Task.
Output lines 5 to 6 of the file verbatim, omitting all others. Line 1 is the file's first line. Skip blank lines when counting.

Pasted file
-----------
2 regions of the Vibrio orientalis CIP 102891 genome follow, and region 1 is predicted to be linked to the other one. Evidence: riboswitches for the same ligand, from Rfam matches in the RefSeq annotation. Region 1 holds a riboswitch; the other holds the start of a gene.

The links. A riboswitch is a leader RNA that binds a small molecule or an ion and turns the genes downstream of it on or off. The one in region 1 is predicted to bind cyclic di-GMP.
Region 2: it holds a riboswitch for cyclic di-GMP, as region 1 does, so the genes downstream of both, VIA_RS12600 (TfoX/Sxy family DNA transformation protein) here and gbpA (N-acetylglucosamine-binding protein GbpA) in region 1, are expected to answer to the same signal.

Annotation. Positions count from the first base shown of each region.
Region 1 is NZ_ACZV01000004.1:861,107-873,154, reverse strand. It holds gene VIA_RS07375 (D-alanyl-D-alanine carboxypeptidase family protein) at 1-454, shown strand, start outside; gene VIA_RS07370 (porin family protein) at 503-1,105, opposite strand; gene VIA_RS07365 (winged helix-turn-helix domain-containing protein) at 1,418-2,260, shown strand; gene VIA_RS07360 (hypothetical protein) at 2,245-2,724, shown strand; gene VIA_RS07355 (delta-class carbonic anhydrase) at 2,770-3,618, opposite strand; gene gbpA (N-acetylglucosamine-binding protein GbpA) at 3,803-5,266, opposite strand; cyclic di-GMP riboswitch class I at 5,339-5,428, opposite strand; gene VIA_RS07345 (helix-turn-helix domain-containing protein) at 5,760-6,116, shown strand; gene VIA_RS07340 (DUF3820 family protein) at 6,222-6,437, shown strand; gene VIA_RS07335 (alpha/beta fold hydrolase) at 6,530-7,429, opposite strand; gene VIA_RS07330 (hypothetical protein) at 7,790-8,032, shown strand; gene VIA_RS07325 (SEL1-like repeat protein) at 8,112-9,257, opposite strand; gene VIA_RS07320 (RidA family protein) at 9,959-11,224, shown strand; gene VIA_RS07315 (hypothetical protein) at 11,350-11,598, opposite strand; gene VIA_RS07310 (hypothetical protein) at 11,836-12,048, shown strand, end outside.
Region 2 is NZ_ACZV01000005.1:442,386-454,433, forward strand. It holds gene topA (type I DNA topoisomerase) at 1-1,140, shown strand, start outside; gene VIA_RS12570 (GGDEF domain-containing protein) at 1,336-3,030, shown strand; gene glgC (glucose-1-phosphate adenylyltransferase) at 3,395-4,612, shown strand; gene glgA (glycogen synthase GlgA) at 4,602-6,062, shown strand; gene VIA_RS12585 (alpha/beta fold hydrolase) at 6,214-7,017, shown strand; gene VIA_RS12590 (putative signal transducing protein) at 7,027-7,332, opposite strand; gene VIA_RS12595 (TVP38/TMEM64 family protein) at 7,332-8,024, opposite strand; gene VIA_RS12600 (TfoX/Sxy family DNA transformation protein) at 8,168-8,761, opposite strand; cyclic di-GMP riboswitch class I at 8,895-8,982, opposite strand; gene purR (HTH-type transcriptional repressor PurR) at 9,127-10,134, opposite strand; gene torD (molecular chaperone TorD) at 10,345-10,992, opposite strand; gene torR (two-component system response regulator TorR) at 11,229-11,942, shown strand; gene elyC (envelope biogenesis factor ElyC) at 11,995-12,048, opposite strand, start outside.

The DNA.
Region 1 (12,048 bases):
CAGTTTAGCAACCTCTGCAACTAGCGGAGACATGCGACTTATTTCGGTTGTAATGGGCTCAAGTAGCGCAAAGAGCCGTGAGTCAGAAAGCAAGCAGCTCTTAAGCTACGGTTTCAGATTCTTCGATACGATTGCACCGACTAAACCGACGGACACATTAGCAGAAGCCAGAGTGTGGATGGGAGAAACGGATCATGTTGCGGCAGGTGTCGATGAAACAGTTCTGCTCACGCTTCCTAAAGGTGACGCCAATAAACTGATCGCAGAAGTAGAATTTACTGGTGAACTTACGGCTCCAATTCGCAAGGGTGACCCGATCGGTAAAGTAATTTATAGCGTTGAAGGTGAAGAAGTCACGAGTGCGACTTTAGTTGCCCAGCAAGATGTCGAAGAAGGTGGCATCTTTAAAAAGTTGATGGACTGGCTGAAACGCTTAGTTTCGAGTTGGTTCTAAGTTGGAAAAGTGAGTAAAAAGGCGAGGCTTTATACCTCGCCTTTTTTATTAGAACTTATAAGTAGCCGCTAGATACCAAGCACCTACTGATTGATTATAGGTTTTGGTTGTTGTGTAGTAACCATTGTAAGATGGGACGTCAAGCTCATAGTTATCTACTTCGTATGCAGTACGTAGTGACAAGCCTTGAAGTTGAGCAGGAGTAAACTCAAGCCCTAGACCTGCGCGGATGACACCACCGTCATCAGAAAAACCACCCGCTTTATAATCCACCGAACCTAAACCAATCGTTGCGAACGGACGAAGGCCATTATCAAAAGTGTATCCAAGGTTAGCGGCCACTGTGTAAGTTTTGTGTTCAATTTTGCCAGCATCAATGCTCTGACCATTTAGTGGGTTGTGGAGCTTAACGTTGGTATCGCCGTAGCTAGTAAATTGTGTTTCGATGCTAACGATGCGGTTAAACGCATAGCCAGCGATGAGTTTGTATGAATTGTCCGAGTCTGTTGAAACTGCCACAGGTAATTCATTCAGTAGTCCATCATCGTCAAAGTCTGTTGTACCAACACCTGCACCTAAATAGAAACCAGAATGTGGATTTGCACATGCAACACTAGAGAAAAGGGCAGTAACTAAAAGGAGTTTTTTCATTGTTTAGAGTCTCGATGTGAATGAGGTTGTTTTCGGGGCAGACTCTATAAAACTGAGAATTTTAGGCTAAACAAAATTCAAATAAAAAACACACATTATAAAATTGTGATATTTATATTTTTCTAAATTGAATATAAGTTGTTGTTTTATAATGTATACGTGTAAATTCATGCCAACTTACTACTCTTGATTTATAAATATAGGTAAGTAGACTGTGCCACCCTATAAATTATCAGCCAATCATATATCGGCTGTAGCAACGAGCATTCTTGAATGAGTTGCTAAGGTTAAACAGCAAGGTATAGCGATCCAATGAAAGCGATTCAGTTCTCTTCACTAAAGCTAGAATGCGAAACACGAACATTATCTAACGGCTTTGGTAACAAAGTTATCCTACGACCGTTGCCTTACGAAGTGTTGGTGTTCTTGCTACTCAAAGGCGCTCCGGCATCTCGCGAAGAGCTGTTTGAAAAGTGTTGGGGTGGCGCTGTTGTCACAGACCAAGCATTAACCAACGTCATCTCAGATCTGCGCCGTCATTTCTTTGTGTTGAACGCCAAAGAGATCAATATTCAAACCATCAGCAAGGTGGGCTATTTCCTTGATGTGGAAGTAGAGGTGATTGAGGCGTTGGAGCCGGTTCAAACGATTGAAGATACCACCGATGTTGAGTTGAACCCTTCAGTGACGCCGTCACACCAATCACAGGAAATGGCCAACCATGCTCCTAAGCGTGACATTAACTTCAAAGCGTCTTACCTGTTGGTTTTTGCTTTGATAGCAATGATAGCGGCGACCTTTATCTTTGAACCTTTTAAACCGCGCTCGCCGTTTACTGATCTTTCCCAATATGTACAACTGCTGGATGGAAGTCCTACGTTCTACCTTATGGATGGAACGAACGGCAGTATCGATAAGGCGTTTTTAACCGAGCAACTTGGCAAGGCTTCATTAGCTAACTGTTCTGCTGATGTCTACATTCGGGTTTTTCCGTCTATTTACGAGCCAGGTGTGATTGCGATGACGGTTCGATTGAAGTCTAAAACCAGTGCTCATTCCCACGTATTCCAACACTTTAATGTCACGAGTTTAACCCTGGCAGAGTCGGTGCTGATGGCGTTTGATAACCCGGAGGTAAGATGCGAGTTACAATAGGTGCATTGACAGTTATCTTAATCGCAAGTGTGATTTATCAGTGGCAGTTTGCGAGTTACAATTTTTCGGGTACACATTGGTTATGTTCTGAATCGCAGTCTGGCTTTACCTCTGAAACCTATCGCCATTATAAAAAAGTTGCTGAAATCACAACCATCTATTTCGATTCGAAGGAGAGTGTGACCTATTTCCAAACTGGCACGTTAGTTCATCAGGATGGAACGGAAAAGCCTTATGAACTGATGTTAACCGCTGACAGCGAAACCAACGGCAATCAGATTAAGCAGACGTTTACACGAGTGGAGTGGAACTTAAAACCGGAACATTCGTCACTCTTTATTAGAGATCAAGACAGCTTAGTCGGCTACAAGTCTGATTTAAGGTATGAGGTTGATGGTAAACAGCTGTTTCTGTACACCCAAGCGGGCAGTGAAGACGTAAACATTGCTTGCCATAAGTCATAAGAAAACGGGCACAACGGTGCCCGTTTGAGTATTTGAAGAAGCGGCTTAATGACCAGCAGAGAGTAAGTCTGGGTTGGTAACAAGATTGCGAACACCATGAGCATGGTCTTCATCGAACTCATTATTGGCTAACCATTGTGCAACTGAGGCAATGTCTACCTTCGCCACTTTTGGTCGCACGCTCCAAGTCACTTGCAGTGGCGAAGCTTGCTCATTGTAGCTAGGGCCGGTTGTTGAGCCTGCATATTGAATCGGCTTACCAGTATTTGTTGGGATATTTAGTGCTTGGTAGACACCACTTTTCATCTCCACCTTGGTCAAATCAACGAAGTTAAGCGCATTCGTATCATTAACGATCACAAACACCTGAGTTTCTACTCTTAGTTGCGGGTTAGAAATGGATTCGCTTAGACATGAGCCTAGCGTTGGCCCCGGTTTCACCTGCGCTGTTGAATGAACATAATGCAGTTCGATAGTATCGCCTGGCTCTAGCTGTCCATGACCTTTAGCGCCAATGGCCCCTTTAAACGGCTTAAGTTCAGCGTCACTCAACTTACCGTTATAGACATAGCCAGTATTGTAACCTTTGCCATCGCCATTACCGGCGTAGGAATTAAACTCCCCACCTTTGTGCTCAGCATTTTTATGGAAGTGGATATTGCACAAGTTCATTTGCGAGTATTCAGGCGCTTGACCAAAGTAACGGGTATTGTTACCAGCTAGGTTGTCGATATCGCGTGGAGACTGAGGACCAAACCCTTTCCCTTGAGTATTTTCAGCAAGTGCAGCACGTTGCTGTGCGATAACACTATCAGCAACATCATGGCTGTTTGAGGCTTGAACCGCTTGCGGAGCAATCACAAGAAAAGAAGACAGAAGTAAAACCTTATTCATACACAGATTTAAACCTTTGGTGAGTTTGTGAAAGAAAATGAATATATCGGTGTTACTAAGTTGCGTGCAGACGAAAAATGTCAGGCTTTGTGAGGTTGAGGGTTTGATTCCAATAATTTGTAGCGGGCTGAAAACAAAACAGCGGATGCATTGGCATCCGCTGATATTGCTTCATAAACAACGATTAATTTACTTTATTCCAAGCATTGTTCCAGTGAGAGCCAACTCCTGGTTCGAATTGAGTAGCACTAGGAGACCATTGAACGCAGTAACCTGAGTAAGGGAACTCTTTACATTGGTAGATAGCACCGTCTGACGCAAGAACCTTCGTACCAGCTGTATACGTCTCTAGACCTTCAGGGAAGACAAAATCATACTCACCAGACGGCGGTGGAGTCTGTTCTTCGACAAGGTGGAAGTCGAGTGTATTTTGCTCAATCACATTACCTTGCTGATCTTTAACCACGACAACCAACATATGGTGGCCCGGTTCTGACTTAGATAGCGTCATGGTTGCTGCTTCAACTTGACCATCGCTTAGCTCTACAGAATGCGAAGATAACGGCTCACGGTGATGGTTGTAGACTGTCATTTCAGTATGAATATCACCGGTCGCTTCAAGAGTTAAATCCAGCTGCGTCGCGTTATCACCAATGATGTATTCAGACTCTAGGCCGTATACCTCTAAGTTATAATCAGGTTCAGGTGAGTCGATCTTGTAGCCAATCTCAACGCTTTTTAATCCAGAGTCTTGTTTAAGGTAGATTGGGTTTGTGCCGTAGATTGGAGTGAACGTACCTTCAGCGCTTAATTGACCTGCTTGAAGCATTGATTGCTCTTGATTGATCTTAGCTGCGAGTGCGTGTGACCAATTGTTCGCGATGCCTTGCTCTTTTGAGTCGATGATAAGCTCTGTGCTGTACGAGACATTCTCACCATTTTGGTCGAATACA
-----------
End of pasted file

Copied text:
Region 1 is NZ_ACZV01000004.1:861,107-873,154, reverse strand. It holds gene VIA_RS07375 (D-alanyl-D-alanine carboxypeptidase family protein) at 1-454, shown strand, start outside; gene VIA_RS07370 (porin family protein) at 503-1,105, opposite strand; gene VIA_RS07365 (winged helix-turn-helix domain-containing protein) at 1,418-2,260, shown strand; gene VIA_RS07360 (hypothetical protein) at 2,245-2,724, shown strand; gene VIA_RS07355 (delta-class carbonic anhydrase) at 2,770-3,618, opposite strand; gene gbpA (N-acetylglucosamine-binding protein GbpA) at 3,803-5,266, opposite strand; cyclic di-GMP riboswitch class I at 5,339-5,428, opposite strand; gene VIA_RS07345 (helix-turn-helix domain-containing protein) at 5,760-6,116, shown strand; gene VIA_RS07340 (DUF3820 family protein) at 6,222-6,437, shown strand; gene VIA_RS07335 (alpha/beta fold hydrolase) at 6,530-7,429, opposite strand; gene VIA_RS07330 (hypothetical protein) at 7,790-8,032, shown strand; gene VIA_RS07325 (SEL1-like repeat protein) at 8,112-9,257, opposite strand; gene VIA_RS07320 (RidA family protein) at 9,959-11,224, shown strand; gene VIA_RS07315 (hypothetical protein) at 11,350-11,598, opposite strand; gene VIA_RS07310 (hypothetical protein) at 11,836-12,048, shown strand, end outside.
Region 2 is NZ_ACZV01000005.1:442,386-454,433, forward strand. It holds gene topA (type I DNA topoisomerase) at 1-1,140, shown strand, start outside; gene VIA_RS12570 (GGDEF domain-containing protein) at 1,336-3,030, shown strand; gene glgC (glucose-1-phosphate adenylyltransferase) at 3,395-4,612, shown strand; gene glgA (glycogen synthase GlgA) at 4,602-6,062, shown strand; gene VIA_RS12585 (alpha/beta fold hydrolase) at 6,214-7,017, shown strand; gene VIA_RS12590 (putative signal transducing protein) at 7,027-7,332, opposite strand; gene VIA_RS12595 (TVP38/TMEM64 family protein) at 7,332-8,024, opposite strand; gene VIA_RS12600 (TfoX/Sxy family DNA transformation protein) at 8,168-8,761, opposite strand; cyclic di-GMP riboswitch class I at 8,895-8,982, opposite strand; gene purR (HTH-type transcriptional repressor PurR) at 9,127-10,134, opposite strand; gene torD (molecular chaperone TorD) at 10,345-10,992, opposite strand; gene torR (two-component system response regulator TorR) at 11,229-11,942, shown strand; gene elyC (envelope biogenesis factor ElyC) at 11,995-12,048, opposite strand, start outside.